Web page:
You will note the title of this piece; 'in Ireland' rather than 'Irish' because many are from outside rather than Irish written ones, like Eric Bogle's 'The Green Fields of France' about Willie McBride which have become staples but are not by origin Irish – though 'Willie McBride' himself may have been from Co Armagh. Another caveat is that I mention a couple of Troubles related songs but being opposed to sectarian slaughter in the North doesn't necessarily make you anti-militarist, since you could take this position but be very much in favour of British military escapades elsewhere, for example.
Nor in the broader scheme of things – and I am taking a very broad view here - does anti-militarist necessarily mean being nonviolent - beating up people, as in 'Arthur McBride' (the McBrides get a good look in here) is not, when I last looked, particularly nonviolent. And going on from there, a final caveat is that there are many different kinds of being anti-militarist in this context which can range from opposition to the results of war – a badly wounded soldier as in 'Johnny I hardly knew ya' or 'Johnny McGory' (the Johnnies are also getting a look in) through to all out opposition to war in general. And I'm just trying to give a quick look at this area in what comes to mind, not an exhaustive analysis. [OK, I cave in at your caveats – Ed].
An aside in this context is that 'anti-militarist' in the peace movement sense (being opposed to all things military) is also badly understood. I once partly defined myself as being anti-militarist to a prominent member of a Northern Irish peace group or organisation and they had no understanding or idea whatsoever of what I was talking about.
Anyway, the songs. 'The Green Fields of France' was made famous in Ireland by the Fureys and Davey Arthur and written by the inimitable Scottish-Australian songwriter Eric Bogle. It bemoans the effects of war – "Well, I hope you died quick and I hope you died clean / Or, Willie McBride, was it slow and obscene?" and "Do all those who lie here know why they died? / Did you really believe them when they told you "The Cause?" / Did you really believe that this war would end wars? / Well the suffering, the sorrow, the glory, the shame / The killing, the dying, it was all done in vain,/ For Willie McBride, it all happened again, / And again, and again, and again, and again." So it's a fairly strong statement on the futility of war, and the futility of believing that a war will end war.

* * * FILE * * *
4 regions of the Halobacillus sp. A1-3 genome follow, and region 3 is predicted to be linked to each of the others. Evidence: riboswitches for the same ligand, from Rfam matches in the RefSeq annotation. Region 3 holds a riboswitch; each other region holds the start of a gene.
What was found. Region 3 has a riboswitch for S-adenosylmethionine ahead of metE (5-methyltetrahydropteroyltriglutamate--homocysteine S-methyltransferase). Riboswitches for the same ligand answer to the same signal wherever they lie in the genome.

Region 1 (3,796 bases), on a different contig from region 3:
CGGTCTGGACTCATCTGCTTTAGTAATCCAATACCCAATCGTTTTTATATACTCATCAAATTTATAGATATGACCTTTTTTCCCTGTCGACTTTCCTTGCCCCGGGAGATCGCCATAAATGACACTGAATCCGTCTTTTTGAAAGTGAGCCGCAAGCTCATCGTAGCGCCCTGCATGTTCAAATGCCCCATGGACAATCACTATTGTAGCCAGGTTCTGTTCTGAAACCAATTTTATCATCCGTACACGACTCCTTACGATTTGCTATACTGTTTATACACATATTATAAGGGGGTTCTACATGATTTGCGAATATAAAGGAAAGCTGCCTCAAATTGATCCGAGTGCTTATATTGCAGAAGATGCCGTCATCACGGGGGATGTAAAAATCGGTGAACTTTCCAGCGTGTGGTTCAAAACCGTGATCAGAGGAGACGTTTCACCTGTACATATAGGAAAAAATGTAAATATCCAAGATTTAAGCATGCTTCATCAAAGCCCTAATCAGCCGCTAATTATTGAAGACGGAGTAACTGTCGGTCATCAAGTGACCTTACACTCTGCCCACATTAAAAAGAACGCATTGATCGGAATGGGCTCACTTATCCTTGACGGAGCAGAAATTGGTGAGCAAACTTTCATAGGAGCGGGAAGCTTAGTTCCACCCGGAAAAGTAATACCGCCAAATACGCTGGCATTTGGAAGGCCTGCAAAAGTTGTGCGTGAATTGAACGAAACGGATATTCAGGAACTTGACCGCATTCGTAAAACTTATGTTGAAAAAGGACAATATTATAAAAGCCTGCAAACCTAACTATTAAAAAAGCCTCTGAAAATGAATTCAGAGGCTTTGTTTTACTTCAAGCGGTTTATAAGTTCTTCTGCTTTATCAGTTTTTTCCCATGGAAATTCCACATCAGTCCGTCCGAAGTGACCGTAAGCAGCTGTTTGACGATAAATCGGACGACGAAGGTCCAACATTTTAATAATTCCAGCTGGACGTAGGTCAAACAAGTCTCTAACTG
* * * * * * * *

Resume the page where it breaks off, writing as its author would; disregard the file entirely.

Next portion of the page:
The Irish Independent online makes a bit of an error when in an otherwise interesting piece it states about the probable original William McBride: "From a Presbyterian family he would have been a regular mass-goer at the local Temple [Co Armagh] Presbyterian Church." Going to a 'Presbyterian mass' would be a bit like going to a 'Muslim church'! Presbyterians have (religious) services - and Muslims have mosques as places of worship.
'Arthur McBride' is more specifically anti-British military from a time all of the island of Ireland would have been part of the United Kingdom; the song is most associated with Planxty or with Paul Brady from the 1970s. Its origins may predate the early 19th century. The storyteller and his cousin, Arthur McBride, are taking a stroll 'down by the seaside' when they come upon an army recruiting team of two NCOs and a drummer boy. After decrying the inducements to enlist which are offered them, and aware that they could be sent to France to die if they did sign up, they seriously beat up the recruiting team (who are, admittedly, about to attack them for their verbal resistance). Hmmmm. Not quite nonviolent then but still at least a response to organised warfare, admittedly with impromptu violence of a lesser kind.